Oct 02, 2018 News
The mortality rate of cancer, once diagnosed, is very high. This was the assertion of PAHO/WHO resident representative, Dr. William Adu Krow. His disclosure yesterday was at a ceremony to kick start Breast Cancer Awareness Month.
As he verbally painted the picture of cancer, Dr. Adu Krow said that the most common type of cancer in women is breast cancer. He pointed out that in the Americas, more than 408,000 women were diagnosed and of that number, 92,000 women died in one year.
“That means that one out of every four [died]…,” said Dr. Adu Krow. “By 2030, the number of women newly diagnosed with cancer is projected to increase by 46 percent in the Americas if current trends continue but we will have to halt those current trends.”
He said that in the Region of the Americas, the top causes of death for both men and women are non-communicable diseases [NCDs], which include cardiovascular diseases, cancers, diabetes, chronic respiratory diseases and others.
“These diseases are responsible for approximately 4.4 million deaths of which 37 percent are people who are under 70 years of age. Nearly 80 percent of these deaths occur in low and middle income countries,” said Dr. Adu Krow.
As he continued his breast cancer deliberation, he disclosed that in Latin America and the Caribbean, breast cancer ranks as the first cancer type both in terms of new cases and in terms of death. Also in the Latin Americas and the Caribbean, Dr. Adu Krow said that a greater proportion of breast cancer deaths occur in women who are under 65 years of age.
“Almost 57 percent as compared to North America which is 41 percent…That means in the Caribbean, it is taking a higher proportion than it would take in North America and the Caribbean together as a group,” said Dr. Adu Krow.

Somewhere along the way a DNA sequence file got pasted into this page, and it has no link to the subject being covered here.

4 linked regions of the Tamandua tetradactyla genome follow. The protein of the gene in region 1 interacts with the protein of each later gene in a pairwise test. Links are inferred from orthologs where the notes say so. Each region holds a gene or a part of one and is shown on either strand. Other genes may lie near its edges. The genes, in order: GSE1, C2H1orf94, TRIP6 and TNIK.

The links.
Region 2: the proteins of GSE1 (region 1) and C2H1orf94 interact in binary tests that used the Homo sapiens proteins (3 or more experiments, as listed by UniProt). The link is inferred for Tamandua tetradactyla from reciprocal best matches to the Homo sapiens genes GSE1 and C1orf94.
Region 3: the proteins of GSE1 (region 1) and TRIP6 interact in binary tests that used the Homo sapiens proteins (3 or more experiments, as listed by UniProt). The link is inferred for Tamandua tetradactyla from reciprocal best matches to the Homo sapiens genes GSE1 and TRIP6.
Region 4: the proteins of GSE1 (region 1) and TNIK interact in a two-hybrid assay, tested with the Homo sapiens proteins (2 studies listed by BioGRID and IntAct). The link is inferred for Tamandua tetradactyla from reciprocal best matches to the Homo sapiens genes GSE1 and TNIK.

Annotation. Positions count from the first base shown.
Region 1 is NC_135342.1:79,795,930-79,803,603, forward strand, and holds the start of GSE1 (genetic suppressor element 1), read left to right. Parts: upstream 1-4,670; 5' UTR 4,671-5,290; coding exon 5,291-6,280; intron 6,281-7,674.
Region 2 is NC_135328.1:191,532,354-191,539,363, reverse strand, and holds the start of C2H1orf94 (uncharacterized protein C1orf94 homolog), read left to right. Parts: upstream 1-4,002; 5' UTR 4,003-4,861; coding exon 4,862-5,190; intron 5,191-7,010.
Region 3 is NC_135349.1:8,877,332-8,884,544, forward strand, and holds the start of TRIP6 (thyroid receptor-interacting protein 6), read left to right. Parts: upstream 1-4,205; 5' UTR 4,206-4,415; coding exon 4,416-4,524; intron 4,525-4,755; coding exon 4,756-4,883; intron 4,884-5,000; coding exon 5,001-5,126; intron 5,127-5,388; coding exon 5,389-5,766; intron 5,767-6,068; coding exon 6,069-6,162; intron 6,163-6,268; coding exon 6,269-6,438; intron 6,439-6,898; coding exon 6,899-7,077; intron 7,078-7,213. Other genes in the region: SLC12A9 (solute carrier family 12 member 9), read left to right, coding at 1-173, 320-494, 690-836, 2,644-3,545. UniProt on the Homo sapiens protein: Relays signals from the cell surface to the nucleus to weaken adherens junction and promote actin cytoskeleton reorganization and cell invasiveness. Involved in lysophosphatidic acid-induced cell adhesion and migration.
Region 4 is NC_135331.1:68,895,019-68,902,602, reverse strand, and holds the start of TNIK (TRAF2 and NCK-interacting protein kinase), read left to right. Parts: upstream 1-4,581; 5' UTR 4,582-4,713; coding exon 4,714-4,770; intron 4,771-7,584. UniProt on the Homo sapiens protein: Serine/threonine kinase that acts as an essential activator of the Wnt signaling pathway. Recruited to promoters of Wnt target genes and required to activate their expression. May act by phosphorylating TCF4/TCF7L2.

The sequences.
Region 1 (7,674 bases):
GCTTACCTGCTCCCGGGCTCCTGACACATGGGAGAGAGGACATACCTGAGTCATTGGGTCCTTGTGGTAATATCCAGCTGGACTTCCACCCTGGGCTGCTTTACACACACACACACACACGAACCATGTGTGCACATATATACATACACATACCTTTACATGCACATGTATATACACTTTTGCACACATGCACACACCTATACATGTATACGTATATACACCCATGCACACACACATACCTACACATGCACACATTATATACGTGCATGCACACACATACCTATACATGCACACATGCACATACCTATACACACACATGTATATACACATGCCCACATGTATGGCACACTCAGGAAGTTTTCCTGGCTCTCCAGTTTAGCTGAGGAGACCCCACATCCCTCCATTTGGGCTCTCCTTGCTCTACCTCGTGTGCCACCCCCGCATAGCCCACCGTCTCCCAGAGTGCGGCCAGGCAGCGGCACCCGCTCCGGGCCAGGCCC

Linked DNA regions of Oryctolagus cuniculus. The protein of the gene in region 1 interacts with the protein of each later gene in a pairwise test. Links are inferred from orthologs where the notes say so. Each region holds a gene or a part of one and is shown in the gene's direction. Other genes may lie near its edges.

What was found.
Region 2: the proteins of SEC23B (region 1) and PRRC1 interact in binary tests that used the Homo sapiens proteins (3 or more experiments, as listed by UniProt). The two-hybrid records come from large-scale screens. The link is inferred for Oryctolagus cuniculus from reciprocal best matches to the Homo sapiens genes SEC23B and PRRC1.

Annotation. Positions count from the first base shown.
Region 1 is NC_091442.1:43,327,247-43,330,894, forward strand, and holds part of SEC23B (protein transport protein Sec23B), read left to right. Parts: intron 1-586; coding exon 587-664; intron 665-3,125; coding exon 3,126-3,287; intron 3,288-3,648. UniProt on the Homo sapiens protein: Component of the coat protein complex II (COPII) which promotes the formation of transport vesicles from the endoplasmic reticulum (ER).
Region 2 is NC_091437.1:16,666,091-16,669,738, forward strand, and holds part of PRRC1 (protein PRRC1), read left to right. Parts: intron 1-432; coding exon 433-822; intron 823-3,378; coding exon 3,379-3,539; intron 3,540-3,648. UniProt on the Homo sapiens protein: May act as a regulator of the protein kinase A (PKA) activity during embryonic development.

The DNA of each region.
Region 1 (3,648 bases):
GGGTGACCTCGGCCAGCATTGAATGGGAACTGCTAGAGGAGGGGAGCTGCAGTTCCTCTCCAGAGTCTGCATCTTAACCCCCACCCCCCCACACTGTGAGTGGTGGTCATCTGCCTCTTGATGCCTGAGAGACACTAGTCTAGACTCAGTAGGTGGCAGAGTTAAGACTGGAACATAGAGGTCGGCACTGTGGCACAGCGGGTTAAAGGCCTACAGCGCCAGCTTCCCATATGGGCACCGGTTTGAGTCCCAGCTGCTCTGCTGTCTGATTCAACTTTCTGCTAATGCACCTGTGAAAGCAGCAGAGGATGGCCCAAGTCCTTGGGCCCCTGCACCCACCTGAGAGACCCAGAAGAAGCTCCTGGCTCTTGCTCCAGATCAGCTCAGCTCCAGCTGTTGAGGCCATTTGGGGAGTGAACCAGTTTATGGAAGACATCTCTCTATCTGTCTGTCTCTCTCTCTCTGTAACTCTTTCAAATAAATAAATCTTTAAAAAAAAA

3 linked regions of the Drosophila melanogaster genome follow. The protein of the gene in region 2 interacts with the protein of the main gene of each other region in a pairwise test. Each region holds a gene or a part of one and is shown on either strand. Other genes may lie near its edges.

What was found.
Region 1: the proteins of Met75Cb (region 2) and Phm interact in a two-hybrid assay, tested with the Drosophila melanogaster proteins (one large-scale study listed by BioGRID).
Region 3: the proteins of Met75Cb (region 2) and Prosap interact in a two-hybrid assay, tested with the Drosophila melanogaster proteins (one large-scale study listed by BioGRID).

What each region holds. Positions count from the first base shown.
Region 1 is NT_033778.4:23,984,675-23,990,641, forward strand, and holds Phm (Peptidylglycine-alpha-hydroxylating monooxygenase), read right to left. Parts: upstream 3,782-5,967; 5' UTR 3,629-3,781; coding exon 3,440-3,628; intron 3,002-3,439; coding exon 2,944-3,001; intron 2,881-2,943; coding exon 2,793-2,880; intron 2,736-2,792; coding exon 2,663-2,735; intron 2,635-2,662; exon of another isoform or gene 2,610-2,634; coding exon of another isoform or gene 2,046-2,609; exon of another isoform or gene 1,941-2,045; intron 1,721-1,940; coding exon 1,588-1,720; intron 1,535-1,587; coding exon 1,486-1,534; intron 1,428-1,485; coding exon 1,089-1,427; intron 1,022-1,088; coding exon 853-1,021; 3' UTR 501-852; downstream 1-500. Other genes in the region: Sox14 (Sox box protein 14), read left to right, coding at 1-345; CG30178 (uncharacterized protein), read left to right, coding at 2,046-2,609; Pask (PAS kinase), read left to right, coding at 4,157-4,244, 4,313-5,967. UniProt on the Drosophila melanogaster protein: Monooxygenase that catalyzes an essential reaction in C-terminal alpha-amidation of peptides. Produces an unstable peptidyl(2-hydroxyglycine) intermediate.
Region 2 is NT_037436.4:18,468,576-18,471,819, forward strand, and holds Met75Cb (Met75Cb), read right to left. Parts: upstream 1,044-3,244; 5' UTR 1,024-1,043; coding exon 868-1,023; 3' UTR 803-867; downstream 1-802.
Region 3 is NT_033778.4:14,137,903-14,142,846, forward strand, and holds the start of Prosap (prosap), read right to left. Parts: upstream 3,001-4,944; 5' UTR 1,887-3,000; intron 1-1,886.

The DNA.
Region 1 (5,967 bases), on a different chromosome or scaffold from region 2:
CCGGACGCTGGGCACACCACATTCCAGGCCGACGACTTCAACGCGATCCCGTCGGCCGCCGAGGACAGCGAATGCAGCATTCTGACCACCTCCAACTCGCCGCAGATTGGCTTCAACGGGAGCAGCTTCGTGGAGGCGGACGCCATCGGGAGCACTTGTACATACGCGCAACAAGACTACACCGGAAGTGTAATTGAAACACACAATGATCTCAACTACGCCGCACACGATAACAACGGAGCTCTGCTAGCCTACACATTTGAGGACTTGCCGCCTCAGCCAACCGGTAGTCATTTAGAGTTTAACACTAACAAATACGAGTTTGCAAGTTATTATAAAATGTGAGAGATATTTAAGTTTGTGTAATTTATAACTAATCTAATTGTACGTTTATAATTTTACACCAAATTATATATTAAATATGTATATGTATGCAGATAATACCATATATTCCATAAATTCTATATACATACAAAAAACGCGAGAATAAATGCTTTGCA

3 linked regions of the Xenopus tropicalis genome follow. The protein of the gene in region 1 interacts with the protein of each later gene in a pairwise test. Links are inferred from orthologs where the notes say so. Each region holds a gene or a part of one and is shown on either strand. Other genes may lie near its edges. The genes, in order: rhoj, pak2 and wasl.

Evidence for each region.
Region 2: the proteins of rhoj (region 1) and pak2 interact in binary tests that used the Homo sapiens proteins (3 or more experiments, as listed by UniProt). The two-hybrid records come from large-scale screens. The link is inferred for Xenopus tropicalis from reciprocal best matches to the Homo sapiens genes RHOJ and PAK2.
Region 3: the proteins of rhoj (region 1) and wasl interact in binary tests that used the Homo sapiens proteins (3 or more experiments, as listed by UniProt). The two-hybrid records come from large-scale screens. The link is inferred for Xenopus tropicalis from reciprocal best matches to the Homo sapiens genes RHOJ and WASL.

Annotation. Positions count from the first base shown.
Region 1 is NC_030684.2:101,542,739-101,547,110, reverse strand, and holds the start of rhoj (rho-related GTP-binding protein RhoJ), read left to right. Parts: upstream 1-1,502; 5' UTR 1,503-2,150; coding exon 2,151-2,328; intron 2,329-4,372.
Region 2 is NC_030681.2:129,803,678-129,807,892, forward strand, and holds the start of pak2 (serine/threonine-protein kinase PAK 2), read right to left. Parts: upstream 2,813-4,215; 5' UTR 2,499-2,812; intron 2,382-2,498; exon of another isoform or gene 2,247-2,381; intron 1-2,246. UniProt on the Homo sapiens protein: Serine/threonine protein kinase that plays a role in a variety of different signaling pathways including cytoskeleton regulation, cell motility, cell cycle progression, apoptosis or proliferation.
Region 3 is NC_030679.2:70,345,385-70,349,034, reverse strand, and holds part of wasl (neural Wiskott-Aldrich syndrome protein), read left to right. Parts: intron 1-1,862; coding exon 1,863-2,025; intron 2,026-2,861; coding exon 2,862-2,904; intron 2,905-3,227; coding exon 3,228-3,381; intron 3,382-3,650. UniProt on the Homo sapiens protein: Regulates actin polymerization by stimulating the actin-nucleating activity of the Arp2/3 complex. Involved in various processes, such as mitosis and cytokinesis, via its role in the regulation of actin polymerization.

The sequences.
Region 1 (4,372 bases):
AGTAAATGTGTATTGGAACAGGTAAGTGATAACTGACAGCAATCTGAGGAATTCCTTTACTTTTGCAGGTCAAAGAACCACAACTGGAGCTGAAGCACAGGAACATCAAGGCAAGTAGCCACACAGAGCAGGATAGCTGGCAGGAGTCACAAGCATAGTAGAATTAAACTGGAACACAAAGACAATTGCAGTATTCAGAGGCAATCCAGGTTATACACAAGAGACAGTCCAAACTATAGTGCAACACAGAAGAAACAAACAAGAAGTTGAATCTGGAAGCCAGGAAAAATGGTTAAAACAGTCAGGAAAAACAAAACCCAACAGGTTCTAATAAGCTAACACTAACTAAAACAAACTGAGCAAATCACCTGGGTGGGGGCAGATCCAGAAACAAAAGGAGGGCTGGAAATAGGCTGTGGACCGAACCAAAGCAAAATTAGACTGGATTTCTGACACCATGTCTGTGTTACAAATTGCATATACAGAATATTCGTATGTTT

As he turned his attention to Guyana, the PAHO/WHO representative underscored that breast, cervical and uterine cancers are the leading causes of death as it relates to cancers in women. He noted that the rising cancer incidents and the disproportional high mortality rate continues to impact the wellbeing of families and places a substantial demand on health systems and services, and hampers the human, social and economic development.
Dr. Adu Krow said yesterday too that, “it is no difference in Guyana where NCDs, including cancers, are the main causes of morbidity and mortality.” He disclosed that Guyana recorded 6,518 cancers for the period 2003-2012 with an overall accumulative incidence rate of 867 per 100,000 population, and an annual incidence rate of 87.3 per 100,000 population.
“Of these, 3,956 or about 60 percent, were females and 2,561, about 40 percent, were males,” related Dr. Adu Krow. He, however, emphasised that “breast cancer can be detected early and treated effectively. This is the message PAHO/WHO is promoting.”
He noted that when breast cancer is detected early and if adequate diagnosis and treatment are available, there is a good chance that breast cancer can be cured. But if detected late, he noted, that curative treatment is often no longer an option and in such cases palliative care is needed to relieve the pain and suffering of patients.
But according to Dr. Adu Krow, “PAHO/WHO encourages Guyana and partners in Guyana to ensure that women live long healthy lives free from cancers.”
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